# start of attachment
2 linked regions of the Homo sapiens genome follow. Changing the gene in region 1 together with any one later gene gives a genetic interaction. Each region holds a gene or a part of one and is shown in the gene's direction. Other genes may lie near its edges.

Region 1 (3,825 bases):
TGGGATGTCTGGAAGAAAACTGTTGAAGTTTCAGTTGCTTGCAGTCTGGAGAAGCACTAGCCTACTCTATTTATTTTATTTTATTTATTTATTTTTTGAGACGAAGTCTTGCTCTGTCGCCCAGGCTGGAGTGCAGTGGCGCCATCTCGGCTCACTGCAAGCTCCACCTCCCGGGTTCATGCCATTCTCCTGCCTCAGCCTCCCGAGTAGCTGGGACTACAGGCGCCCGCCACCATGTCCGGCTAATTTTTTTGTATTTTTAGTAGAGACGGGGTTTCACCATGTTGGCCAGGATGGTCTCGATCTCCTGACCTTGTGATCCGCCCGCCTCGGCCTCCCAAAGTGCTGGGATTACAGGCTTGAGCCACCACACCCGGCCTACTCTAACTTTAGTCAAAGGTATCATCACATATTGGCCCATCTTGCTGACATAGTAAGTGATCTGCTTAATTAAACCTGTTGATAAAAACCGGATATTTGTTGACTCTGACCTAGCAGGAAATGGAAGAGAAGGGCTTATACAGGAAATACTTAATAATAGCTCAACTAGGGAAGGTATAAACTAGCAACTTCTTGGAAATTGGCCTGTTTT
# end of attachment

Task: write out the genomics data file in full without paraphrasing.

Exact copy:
2 linked regions of the Homo sapiens genome follow. Changing the gene in region 1 together with any one later gene gives a genetic interaction. Each region holds a gene or a part of one and is shown in the gene's direction. Other genes may lie near its edges.

Region 1 (3,825 bases):
TGGGATGTCTGGAAGAAAACTGTTGAAGTTTCAGTTGCTTGCAGTCTGGAGAAGCACTAGCCTACTCTATTTATTTTATTTTATTTATTTATTTTTTGAGACGAAGTCTTGCTCTGTCGCCCAGGCTGGAGTGCAGTGGCGCCATCTCGGCTCACTGCAAGCTCCACCTCCCGGGTTCATGCCATTCTCCTGCCTCAGCCTCCCGAGTAGCTGGGACTACAGGCGCCCGCCACCATGTCCGGCTAATTTTTTTGTATTTTTAGTAGAGACGGGGTTTCACCATGTTGGCCAGGATGGTCTCGATCTCCTGACCTTGTGATCCGCCCGCCTCGGCCTCCCAAAGTGCTGGGATTACAGGCTTGAGCCACCACACCCGGCCTACTCTAACTTTAGTCAAAGGTATCATCACATATTGGCCCATCTTGCTGACATAGTAAGTGATCTGCTTAATTAAACCTGTTGATAAAAACCGGATATTTGTTGACTCTGACCTAGCAGGAAATGGAAGAGAAGGGCTTATACAGGAAATACTTAATAATAGCTCAACTAGGGAAGGTATAAACTAGCAACTTCTTGGAAATTGGCCTGTTTT